For the unaware, Shield Your Eyes have been kicking out their distinctive math-rock blues for a good few years now, lo-fi, sinuous and with a kick of London soul thrown in for good measure, and six albums in they aren’t moving in any directions that followers of them wouldn’t have predicted, but they are continuing to develop, refine and redefine their sound. There’s plenty of scattershot drums, dancing maniacally across the kit in fits and starts, and Stef Ketteringham is still a unique presence, both for his caterwauling vocal style and the sometimes angular notions his guitar often takes, but the softer, more melodic touches that had been creeping in over the past few albums are fully fleshed out now and they are, to be honest, quite wonderful.
As always with Shield Your Eyes, the changes are gradually unfolded throughout the course of Reciprocate’s runtime, a delightfully wonky intro phasing into the first song proper, Dilemma, Dearbhla Minogue’s soft bass tones guiding the song’s lazy melody as Ketteringham’s guitar see-saws across the surface, settling into a tone that’s as reflective as it is energised. It’s a steady development of their recent progressions yet it’s innately comforting, gifted with a warmth that’s framed in stark contrast to Henri Grimes’ fevered drumming. Splashes of harmonica slink through the haze and resurface in Abandon, a stop-start, rough’n’ready creation that Grimes completely dominates with his speedy, chaotic rolls and clatters. Stand shuffles and shimmies across a desert plain of acid-fried country blues and noise rock verve; False Neutral wields repetition like a scalpel, looping mystifying melodies in precisely ordained pattern before throwing them to the wolves and hitting mathematical freak-outs; even the two live cuts which split the album down the middle offer a new form of energy to familiar themes and structures.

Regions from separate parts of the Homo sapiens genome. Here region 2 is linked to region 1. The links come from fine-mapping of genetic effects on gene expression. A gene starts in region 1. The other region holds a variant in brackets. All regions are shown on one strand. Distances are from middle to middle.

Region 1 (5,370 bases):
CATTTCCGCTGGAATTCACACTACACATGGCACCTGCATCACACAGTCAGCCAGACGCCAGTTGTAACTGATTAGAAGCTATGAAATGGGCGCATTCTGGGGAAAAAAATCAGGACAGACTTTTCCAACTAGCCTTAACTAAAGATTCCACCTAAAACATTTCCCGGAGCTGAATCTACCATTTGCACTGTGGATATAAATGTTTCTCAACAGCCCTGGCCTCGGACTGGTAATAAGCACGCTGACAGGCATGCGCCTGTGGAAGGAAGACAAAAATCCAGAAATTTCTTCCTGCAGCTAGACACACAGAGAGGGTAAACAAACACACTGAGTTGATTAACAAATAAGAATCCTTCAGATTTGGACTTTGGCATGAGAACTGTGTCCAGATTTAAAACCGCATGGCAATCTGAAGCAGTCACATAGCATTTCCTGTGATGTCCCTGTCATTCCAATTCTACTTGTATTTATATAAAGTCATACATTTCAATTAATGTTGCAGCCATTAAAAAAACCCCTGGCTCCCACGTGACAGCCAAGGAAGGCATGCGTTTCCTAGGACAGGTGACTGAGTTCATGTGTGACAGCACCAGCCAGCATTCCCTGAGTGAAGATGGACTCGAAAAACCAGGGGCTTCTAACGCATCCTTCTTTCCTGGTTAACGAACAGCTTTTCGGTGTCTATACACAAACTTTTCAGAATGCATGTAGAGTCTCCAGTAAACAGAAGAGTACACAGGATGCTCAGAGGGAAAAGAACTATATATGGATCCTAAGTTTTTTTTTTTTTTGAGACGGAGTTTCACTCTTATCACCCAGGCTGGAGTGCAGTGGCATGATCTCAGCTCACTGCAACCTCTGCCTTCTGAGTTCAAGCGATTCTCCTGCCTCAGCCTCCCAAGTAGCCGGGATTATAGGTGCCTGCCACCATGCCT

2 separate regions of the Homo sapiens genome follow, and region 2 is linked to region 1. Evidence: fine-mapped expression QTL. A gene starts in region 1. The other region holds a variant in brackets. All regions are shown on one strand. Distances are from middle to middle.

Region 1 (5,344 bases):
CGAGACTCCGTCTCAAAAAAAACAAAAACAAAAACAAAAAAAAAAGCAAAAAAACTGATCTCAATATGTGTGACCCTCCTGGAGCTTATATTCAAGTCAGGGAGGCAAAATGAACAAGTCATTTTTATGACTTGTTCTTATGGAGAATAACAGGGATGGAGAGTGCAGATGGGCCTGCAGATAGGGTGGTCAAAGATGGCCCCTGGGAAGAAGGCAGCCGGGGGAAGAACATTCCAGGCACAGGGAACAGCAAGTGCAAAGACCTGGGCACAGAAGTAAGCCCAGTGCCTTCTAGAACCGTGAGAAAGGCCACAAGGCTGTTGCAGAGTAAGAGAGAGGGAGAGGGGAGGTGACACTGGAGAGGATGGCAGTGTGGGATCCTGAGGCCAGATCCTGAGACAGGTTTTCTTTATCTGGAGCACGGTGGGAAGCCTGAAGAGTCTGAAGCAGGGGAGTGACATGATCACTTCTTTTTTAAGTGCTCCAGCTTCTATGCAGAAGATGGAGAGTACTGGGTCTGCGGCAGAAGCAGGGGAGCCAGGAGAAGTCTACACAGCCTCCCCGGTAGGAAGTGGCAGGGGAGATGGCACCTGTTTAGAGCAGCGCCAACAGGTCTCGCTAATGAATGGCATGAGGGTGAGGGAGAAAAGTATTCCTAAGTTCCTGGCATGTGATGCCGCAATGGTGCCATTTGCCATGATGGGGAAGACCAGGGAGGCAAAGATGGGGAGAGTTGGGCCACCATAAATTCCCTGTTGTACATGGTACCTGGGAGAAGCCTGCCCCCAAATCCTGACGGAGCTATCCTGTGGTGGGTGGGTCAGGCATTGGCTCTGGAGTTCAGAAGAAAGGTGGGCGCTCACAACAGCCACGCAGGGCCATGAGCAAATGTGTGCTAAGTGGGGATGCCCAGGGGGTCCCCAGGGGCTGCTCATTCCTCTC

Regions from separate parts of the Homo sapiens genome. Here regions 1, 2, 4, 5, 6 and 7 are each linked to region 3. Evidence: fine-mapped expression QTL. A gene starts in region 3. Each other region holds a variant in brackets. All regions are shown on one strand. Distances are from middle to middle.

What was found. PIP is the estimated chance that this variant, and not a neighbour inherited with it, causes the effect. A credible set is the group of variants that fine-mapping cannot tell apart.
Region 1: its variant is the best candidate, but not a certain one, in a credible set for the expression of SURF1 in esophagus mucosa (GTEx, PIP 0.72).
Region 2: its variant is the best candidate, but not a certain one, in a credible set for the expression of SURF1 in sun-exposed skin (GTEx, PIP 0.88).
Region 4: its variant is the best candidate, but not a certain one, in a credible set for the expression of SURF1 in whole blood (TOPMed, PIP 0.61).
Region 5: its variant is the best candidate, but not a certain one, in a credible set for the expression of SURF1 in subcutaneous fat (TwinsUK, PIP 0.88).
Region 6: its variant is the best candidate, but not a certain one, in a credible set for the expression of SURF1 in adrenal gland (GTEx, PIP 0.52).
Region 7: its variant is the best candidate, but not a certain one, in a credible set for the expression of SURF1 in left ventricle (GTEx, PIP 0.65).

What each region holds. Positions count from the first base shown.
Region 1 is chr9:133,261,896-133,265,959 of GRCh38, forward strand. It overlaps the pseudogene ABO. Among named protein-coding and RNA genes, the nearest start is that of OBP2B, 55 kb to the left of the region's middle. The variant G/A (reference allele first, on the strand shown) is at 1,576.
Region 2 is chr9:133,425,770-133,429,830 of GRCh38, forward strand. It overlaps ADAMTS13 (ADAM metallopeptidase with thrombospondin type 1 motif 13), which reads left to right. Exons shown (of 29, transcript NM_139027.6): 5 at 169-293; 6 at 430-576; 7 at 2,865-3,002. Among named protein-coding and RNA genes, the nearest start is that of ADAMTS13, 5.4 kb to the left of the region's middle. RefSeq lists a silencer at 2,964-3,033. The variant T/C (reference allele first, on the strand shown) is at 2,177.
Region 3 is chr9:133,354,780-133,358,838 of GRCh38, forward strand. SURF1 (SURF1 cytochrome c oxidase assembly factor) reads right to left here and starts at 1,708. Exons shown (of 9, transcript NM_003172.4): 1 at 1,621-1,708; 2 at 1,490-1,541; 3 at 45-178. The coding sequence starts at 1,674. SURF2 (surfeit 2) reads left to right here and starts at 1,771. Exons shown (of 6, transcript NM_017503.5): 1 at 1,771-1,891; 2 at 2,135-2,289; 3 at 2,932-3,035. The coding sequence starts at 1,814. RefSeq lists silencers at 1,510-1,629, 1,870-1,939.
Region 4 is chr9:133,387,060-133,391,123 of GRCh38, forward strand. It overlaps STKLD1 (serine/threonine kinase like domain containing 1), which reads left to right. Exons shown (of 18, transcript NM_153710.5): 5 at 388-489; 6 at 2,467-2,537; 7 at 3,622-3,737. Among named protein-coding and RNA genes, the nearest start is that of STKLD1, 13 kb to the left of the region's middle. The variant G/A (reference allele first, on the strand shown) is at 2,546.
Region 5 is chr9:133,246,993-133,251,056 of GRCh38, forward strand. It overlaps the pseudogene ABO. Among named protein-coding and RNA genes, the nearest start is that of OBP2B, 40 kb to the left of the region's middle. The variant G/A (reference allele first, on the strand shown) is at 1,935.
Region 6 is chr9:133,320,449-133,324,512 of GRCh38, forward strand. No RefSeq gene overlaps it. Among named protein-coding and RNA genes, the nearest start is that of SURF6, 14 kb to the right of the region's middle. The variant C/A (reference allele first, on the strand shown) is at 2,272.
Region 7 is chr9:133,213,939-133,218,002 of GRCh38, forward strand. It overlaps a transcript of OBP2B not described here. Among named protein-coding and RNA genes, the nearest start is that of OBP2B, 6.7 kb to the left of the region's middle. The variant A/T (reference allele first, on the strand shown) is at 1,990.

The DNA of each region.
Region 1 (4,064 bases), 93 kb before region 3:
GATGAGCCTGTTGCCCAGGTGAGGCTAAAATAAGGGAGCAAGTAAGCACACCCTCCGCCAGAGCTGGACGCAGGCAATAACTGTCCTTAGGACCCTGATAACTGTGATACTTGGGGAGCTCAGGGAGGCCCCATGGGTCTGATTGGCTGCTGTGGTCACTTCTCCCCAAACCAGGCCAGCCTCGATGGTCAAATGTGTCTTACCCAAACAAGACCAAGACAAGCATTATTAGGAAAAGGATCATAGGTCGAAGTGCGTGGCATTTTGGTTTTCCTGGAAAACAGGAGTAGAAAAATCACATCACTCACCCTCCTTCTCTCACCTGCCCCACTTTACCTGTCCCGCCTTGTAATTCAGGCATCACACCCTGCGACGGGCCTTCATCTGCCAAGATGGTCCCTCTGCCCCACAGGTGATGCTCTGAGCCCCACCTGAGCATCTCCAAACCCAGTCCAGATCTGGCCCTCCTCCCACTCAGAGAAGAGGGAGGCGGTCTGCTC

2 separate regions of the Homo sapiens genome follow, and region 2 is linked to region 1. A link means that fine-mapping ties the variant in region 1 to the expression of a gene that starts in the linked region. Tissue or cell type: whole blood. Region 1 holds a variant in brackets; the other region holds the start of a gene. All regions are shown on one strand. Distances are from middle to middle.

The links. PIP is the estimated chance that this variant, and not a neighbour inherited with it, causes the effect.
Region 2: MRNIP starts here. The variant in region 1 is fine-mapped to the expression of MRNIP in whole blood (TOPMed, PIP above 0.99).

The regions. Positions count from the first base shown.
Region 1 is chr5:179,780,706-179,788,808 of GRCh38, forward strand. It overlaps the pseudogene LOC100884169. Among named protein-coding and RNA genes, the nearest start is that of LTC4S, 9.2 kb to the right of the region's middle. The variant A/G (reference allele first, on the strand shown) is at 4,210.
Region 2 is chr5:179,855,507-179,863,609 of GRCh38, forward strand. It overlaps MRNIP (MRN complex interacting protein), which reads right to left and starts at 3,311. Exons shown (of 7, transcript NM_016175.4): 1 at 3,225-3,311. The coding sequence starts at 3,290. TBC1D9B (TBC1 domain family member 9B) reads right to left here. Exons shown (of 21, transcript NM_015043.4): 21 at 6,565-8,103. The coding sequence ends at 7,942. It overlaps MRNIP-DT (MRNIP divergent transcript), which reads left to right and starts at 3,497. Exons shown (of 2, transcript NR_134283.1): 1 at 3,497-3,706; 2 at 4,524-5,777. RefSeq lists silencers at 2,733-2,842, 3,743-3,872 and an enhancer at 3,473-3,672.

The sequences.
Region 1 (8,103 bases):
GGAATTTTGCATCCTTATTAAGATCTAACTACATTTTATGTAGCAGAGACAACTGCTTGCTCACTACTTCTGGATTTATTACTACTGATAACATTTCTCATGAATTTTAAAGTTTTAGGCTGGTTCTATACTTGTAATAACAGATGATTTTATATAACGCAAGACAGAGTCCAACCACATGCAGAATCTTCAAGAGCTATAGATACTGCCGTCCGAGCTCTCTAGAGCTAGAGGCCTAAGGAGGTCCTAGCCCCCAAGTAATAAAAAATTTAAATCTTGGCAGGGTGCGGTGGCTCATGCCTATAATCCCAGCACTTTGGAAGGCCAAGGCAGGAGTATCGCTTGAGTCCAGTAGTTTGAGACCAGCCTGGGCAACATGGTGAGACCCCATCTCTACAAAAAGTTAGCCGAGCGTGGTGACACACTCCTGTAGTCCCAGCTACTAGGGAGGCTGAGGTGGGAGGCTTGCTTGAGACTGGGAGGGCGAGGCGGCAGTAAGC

It’s a healthy case of something old, something new, but perhaps the most valued change is the addition of new bassist Minogue. Shield Your Eyes have rotated bassists on an almost album-by-album basis but they have hit the jackpot here, his even hand confidently guiding Reciprocate’s melodic developments and leaving the high-end progressions to his associates, and it’s a huge part of why this album works so effectively. Playing with cleaner structures is nothing new for the band but Reciprocate fully embeds them with the technical side of the band, one underpinning the other in musical symbiosis that sees these formerly opposing elements spur each other on to deliver a finely-crafted emotional kick, though the satisfaction of hearing Ketteringham and Grimes really let rip in salvoes of skewed fret-worrying and kit destruction remains one of life’s little pleasures.
This is still the sound of a band who are unique in almost every respect, though it feels a bit more ready to show off its influences than anything they’ve done before, like the traces of Minus The Bear on Abandon’s needling noodling, and the Shellac-like angularity of False Neutral. Fans of Enablers, too, will probably find plenty to appreciate here, not just in Ketteringham’s more introspective moments, but also in the album’s structures as a whole, and in the way Reciprocate can pull off emotional u-turns on a dime. There’s less vitriol, but for complexity, atmosphere and skill, they make a fine pair.
Comparisons aside, though, there’s no mistaking this for anyone else. It’s a struggle to think of another band who operate in a fashion anything close to these three, and even if you’ve been out of the loop for an album or two, they haven’t stepped too far away from their prototypical sound but they have refined it to a degree that most should be able to appreciate. It’s their finest collection of songs to date, nuanced, human and fantastically immersive, and it shows that even six albums in, a band can still deliver a pleasant surprise or two.
Scribed by: Dave Bowes